For the next six weeks, Oberlin College in Ohio will be taken over by outside agitators.
And the students and faculty can't wait.
These outsiders are actually invited guests - actors from the Royal Shakespeare Company (RSC) - and they are coming, as they have twice before, to agitate students to start thinking about dramatic literature in a revolutionary new way.
The actors are part of Actors in Residence (AIR), a joint effort between Ian Richardson, an actor with the RSC, and Dr. Homer Swander, associate professor at the University of California, Santa Barbara.
''Plays are not written, they're wrought,'' says Dr. Swander. They cannot be studied like novels or poems, to be read and analyzed from the text alone. They are scripts, he says, a set of signals for actors. Reading them is only part of the whole process - ''it is the doingm of them that matters.''
The two collaborators decided this was best illustrated by bringing to the classroom experts on scripts, ''talented, experienced actors, the persons for whom the words were designed.'' During the past eight years, AIR has stirred up classrooms on 44 campuses. This year, in addition to Oberlin, 10 colleges will host residencies, most of them for one week.
The troupe of four actors and one musician swoop into Oberlin, armed with enough material for six weeks' worth of daytime classes and demonstrations, evening-recital performances, lectures, and one-person shows. They will participate in a conference of 45 Ohio high school teachers on the teaching of Shakespeare through performance.
The casually and colorfully dressed actors get the students on their feet and thrust scripts into their hands. Together they explore how the size and dimensions of the space, the physical closeness to another person, and the weight of a costume affect the words being spoken.
''We try to communicate some of the excitement that we as actors get when we put Shakespeare on its feet. We talk about what we know - the enormous problems , challenges, and excitement in rehearsal of discovering language, making it fresh and new,'' says Paul Whitworth, an actor with AIR.
''Is it hot or cold, dawn or late at night? What are the human conflicts? All of these elements affect the choices an actor makes,'' adds Sheila Allen, a RSC actress working with AIR.
''The goals of the residency are to make students aware of the power of literature as communication and to create appreciative audiences for drama. They see what kind of choices go into a drama,'' says Phyllis Gorfain, associate professor of English at Oberlin.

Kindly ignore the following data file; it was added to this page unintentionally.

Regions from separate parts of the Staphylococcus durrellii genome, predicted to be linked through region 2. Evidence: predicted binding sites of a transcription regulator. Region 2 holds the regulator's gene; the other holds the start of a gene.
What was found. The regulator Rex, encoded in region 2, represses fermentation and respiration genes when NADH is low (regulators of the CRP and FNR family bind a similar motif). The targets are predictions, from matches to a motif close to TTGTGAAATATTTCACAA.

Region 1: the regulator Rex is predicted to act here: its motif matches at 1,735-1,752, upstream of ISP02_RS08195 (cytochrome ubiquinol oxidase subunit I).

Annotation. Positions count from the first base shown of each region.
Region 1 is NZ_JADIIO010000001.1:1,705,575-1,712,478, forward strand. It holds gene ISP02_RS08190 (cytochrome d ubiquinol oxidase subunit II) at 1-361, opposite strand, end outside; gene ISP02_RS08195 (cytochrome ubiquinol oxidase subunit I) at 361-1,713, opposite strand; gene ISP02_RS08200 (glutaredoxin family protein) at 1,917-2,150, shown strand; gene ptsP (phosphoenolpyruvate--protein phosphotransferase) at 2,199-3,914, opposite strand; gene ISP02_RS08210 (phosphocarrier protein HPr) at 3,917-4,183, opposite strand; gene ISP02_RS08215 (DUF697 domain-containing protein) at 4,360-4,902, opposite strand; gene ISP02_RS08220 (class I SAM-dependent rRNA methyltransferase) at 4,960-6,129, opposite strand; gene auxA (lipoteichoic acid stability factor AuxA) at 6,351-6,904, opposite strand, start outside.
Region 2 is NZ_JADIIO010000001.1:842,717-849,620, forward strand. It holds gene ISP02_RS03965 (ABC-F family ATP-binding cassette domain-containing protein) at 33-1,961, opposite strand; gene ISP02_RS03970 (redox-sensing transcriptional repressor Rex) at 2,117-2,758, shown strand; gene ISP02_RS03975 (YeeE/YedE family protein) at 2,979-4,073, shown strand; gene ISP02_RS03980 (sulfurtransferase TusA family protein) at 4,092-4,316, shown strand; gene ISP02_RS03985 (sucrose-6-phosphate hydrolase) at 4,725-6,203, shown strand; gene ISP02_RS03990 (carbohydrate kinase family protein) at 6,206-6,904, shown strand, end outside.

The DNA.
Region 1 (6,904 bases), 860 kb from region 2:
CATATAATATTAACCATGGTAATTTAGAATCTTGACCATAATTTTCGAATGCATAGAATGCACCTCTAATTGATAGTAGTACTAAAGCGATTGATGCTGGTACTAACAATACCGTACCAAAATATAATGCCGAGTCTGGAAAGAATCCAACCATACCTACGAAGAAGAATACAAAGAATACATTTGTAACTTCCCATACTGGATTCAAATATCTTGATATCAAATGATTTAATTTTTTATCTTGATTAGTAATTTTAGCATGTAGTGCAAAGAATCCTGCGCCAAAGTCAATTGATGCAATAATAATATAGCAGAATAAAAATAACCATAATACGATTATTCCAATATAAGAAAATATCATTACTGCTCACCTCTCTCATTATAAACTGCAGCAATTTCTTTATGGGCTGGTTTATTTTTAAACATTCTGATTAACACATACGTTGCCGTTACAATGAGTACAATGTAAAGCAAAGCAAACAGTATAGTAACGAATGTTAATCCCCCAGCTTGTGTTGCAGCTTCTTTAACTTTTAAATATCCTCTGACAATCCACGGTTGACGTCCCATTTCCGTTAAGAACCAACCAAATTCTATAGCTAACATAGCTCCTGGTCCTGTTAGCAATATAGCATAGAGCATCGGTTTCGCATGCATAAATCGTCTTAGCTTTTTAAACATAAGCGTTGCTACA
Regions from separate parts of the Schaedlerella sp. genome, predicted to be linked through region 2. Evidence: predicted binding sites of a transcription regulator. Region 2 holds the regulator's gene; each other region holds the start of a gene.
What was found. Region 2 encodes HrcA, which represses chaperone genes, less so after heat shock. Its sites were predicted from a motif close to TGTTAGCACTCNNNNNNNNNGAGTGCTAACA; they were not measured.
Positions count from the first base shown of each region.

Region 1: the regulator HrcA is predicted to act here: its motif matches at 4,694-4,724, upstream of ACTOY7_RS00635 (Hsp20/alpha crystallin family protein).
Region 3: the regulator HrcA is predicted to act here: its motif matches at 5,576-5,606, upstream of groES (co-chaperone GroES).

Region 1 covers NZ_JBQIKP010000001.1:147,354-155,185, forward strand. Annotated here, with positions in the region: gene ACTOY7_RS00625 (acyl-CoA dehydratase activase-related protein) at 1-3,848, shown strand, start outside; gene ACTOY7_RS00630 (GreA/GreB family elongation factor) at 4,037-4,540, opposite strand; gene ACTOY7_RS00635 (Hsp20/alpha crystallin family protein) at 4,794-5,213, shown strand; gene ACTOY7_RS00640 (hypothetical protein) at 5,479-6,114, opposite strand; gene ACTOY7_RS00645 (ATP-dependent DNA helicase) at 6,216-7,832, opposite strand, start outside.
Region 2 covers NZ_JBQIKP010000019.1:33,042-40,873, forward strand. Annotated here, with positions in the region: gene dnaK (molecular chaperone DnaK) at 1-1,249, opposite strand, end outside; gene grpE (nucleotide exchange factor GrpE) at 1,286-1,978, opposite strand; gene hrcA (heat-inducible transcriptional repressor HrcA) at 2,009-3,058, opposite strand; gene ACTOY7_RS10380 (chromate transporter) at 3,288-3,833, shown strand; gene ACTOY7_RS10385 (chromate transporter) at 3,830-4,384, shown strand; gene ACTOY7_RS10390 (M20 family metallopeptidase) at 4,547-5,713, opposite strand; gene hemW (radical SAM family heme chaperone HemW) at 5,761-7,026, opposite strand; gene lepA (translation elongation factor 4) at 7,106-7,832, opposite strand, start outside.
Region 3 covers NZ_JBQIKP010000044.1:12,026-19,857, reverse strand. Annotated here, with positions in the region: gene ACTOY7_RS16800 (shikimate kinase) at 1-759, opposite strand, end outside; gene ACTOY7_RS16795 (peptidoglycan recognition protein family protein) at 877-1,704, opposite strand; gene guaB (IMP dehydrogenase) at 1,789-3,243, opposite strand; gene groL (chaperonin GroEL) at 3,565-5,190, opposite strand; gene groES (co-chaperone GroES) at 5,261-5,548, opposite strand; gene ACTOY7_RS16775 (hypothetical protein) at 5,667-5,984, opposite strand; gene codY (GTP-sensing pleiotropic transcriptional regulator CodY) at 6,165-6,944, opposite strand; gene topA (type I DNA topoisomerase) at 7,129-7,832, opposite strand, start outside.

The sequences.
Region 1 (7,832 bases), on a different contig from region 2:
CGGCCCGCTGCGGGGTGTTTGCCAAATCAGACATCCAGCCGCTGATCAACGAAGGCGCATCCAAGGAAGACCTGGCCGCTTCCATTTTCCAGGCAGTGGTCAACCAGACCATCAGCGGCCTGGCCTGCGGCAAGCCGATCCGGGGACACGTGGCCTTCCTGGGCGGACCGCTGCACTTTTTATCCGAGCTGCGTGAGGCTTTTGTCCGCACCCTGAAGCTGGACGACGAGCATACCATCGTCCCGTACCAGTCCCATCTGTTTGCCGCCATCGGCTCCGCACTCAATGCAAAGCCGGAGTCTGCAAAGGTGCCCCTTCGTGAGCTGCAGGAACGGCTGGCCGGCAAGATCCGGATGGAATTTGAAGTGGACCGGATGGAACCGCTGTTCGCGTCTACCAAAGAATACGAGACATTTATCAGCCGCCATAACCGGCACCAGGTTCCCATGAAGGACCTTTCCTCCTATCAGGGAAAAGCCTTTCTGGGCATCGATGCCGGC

The actors perform, they teach, they direct students in scenes and plays, confer with them after class, join them for dinner, mesh with their lives. One professor commented that college students often feel their academic studies and personal interests are fragmented; seeing the actors both on-stage and off helps provide a model for recombining these areas of experience.
Dawn Hammond, an Oberlin graduate, says of a previous AIR visit while she was a student, ''I still draw on the memory of their compassion and vision for endurance, humor, and hope.''
The actors, when not contracted by the RSC for specific shows, sign up in England to take part in AIR. More than 50 present and former RSC actors have agreed to work with AIR, including current member Charles Keating of TV's ''Brideshead Revisited'' fame, and past members John Wood, Janet Suzman, and Francesca Annis.
At night they perform pieces of their own devising for the university and general public. The evening performances help universities defray the cost of AIR.
A sampling of some of these performances includes:
* ''The Loving Voyage: Shakespeare and Marriage,'' an anthology of scenes from Shakespeare which weaves a story of wooing, wedding, and repenting.
* ''The Tarnished Phoenix,'' a work based on the poetry and letters of D. H. Lawrence and the memoirs of Frieda Lawrence.
* ''The Hollow Crown,'' 800 years of English sovereignty with characterizations of Albert and Victoria, Henry VIII, William IV, with gossip by their contemporaries.
Oberlin is structuring an interdisciplinary class around the actors' presentation of ''The Tempest,'' Dr. Gorfain says. An art historian will talk about architecture and costume styles of the period. ''The actors stimulate the students' interest in everything surrounding the play, then we have experts on those areas come in and explain them. It makes students want to learn more, and has also sparked new dialogue among the teachers.''
Actors in Residence is one of several projects of ACTER, The Association for Creative Theatre, Education & Research, based in Santa Barbara. According to Dr. Swander, the director, ACTER seeks to create a new discipline in the arts, one that will provide links between theater and the academy and create aware, informed audiences. ACTER has worked with the Folger Shakespeare Library, the Mark Taper Forum in Los Angeles, the Oregon Shakespearean Festival, and the Kennedy Center for the Performing Arts. It has received two grants from the National Endowment for the Humanities. Future plans include an AIR program using American actors.